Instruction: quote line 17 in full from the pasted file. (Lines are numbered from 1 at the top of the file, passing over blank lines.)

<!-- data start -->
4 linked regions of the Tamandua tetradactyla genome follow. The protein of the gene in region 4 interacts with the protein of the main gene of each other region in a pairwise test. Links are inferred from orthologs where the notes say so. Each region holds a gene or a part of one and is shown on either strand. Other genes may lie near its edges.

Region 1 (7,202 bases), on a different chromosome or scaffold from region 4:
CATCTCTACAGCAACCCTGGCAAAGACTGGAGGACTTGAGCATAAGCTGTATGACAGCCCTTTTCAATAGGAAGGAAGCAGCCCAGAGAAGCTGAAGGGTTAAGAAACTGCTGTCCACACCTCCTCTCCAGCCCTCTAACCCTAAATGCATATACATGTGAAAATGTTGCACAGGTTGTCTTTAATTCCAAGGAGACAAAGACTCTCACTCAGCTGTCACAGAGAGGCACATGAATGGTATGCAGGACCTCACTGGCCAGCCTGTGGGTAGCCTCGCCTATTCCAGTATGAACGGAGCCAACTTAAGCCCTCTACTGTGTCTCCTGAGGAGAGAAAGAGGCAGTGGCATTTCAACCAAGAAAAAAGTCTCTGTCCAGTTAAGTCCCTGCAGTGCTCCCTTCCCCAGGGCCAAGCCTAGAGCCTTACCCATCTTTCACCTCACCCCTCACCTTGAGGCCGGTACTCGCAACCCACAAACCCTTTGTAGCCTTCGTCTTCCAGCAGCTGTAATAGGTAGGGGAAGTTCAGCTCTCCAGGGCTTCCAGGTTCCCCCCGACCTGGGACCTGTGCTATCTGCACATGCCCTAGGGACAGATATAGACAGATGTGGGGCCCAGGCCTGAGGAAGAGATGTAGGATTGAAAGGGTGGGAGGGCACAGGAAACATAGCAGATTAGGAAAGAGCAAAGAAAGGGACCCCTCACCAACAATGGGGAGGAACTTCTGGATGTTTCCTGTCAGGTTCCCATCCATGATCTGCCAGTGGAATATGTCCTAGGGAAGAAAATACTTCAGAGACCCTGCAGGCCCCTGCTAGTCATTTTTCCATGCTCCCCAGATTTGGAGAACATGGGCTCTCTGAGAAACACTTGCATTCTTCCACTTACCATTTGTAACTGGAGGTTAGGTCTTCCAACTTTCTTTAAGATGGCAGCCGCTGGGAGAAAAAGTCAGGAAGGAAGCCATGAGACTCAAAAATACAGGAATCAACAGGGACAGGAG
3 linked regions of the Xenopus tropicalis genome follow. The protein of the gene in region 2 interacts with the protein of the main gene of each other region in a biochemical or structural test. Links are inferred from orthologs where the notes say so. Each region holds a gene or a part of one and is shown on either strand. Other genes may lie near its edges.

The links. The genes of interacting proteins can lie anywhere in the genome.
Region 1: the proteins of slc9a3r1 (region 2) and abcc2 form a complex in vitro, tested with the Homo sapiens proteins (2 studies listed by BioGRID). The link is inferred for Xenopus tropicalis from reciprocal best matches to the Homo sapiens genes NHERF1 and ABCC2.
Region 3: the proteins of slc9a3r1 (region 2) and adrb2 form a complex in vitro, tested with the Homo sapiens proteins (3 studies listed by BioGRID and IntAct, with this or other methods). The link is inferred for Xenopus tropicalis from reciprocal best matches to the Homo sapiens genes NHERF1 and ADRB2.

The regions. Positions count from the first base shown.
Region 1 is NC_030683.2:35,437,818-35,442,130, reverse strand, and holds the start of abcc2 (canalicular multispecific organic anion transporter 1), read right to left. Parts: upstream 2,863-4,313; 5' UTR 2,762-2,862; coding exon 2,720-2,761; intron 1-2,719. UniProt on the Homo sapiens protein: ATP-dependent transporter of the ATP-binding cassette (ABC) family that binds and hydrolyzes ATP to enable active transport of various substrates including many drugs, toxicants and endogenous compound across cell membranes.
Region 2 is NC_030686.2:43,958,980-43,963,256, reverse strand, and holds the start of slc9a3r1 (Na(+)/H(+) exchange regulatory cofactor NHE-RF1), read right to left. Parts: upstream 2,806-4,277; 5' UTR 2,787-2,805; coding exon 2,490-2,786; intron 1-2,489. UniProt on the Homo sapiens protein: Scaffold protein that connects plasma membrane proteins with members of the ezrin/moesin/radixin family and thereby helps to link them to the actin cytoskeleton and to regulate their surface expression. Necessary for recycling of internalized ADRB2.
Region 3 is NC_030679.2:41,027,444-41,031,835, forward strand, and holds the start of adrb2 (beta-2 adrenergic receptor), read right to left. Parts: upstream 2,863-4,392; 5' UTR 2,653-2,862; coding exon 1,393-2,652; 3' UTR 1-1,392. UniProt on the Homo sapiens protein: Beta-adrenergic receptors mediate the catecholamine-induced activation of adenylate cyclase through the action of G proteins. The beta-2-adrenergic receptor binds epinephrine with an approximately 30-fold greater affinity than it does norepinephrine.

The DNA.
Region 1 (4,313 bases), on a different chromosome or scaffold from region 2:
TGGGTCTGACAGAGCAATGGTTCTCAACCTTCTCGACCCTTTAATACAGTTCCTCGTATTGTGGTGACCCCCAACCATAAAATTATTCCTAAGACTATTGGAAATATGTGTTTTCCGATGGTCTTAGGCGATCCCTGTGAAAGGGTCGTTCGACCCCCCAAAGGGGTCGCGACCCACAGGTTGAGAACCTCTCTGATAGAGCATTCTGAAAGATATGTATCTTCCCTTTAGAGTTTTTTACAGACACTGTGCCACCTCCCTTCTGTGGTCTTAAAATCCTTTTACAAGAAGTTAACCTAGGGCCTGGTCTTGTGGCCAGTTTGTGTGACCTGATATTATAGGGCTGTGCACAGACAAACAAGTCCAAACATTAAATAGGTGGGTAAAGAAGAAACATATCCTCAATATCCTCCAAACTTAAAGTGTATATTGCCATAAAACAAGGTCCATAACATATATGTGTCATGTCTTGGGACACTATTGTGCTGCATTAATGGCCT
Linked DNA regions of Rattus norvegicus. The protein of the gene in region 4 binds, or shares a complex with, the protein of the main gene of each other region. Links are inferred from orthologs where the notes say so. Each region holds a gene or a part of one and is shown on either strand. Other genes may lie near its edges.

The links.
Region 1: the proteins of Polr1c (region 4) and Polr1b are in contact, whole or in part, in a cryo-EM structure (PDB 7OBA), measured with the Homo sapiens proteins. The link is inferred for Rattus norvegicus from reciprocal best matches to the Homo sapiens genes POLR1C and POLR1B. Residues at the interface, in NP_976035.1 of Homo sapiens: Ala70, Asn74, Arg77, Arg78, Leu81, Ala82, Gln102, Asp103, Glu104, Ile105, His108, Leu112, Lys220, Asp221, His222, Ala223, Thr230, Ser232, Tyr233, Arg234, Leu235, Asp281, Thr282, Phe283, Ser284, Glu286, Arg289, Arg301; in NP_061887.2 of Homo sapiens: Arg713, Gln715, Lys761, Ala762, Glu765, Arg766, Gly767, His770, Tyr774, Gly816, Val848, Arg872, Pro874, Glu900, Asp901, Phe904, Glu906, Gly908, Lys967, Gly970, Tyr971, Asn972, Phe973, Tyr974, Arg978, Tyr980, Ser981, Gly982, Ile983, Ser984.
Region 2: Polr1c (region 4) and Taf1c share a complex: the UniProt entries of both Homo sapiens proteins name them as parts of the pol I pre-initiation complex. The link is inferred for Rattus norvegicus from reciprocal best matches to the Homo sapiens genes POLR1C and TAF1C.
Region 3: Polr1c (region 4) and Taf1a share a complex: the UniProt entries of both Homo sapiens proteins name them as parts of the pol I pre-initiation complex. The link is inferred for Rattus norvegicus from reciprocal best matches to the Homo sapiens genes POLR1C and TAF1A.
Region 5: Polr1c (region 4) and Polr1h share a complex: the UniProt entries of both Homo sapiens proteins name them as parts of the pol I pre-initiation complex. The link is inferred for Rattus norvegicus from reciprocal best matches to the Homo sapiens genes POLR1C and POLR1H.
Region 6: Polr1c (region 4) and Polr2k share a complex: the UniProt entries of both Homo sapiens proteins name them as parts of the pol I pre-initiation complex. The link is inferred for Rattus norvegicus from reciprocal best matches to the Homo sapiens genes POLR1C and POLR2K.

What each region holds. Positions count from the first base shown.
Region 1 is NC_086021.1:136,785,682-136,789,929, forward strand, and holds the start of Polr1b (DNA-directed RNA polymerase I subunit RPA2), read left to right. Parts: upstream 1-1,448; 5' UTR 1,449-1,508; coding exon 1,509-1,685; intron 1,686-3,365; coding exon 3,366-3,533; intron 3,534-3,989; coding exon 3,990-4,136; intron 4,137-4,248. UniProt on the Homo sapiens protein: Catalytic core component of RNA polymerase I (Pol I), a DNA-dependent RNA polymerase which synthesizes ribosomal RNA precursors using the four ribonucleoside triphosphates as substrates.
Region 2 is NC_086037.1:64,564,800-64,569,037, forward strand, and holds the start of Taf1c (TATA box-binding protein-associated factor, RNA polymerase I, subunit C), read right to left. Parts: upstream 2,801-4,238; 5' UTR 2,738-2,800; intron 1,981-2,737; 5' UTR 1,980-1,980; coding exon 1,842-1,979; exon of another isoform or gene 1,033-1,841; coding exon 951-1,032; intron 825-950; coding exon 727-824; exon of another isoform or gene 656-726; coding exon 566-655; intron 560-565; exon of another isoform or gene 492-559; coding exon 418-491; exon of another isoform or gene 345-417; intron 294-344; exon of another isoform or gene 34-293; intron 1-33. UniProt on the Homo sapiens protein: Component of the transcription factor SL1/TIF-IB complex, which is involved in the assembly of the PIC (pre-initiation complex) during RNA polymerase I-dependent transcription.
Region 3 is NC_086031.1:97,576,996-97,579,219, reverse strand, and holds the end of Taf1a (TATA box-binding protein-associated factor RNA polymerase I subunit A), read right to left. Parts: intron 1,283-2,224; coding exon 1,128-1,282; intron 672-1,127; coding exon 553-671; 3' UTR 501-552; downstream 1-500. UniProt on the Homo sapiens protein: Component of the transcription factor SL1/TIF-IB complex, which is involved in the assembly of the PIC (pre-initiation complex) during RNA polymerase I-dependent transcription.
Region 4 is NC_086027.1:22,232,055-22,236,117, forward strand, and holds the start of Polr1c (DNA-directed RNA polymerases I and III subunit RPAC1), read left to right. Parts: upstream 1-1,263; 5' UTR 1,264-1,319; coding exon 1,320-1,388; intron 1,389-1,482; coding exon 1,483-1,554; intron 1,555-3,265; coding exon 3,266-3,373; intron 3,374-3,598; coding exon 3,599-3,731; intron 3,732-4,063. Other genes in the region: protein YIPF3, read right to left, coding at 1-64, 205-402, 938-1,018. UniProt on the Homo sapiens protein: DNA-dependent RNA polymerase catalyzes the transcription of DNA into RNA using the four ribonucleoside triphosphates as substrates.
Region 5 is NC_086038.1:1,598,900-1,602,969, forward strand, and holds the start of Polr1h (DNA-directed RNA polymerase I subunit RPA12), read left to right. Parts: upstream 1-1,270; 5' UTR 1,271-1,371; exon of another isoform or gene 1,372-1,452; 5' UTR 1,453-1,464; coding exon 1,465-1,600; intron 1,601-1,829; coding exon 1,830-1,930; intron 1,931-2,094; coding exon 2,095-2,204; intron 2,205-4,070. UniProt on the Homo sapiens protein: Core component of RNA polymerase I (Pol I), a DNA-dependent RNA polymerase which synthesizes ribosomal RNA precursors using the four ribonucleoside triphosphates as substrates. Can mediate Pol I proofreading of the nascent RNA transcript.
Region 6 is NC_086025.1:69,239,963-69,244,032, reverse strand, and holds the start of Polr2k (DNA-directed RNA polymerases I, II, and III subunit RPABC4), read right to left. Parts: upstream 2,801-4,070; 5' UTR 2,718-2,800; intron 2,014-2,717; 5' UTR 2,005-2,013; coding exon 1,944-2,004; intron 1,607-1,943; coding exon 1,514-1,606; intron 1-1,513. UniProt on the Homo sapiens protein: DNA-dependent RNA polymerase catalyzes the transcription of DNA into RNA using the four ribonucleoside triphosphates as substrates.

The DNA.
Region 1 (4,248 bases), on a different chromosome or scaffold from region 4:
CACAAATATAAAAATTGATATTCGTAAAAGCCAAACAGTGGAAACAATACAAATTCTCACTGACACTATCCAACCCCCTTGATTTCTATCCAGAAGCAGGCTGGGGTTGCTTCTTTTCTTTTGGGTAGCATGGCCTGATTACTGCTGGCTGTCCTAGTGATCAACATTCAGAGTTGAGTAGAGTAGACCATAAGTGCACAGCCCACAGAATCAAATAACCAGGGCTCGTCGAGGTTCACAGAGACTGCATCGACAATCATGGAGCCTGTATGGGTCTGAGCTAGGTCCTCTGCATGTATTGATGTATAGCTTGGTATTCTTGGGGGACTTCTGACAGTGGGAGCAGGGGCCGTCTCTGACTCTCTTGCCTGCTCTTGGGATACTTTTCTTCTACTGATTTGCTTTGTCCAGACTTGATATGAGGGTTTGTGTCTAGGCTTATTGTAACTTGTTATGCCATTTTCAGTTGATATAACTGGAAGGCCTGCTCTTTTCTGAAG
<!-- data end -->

Region 1: the proteins of Polr1c (region 4) and Polr1b are in contact, whole or in part, in a cryo-EM structure (PDB 7OBA), measured with the Homo sapiens proteins. The link is inferred for Rattus norvegicus from reciprocal best matches to the Homo sapiens genes POLR1C and POLR1B. Residues at the interface, in NP_976035.1 of Homo sapiens: Ala70, Asn74, Arg77, Arg78, Leu81, Ala82, Gln102, Asp103, Glu104, Ile105, His108, Leu112, Lys220, Asp221, His222, Ala223, Thr230, Ser232, Tyr233, Arg234, Leu235, Asp281, Thr282, Phe283, Ser284, Glu286, Arg289, Arg301; in NP_061887.2 of Homo sapiens: Arg713, Gln715, Lys761, Ala762, Glu765, Arg766, Gly767, His770, Tyr774, Gly816, Val848, Arg872, Pro874, Glu900, Asp901, Phe904, Glu906, Gly908, Lys967, Gly970, Tyr971, Asn972, Phe973, Tyr974, Arg978, Tyr980, Ser981, Gly982, Ile983, Ser984.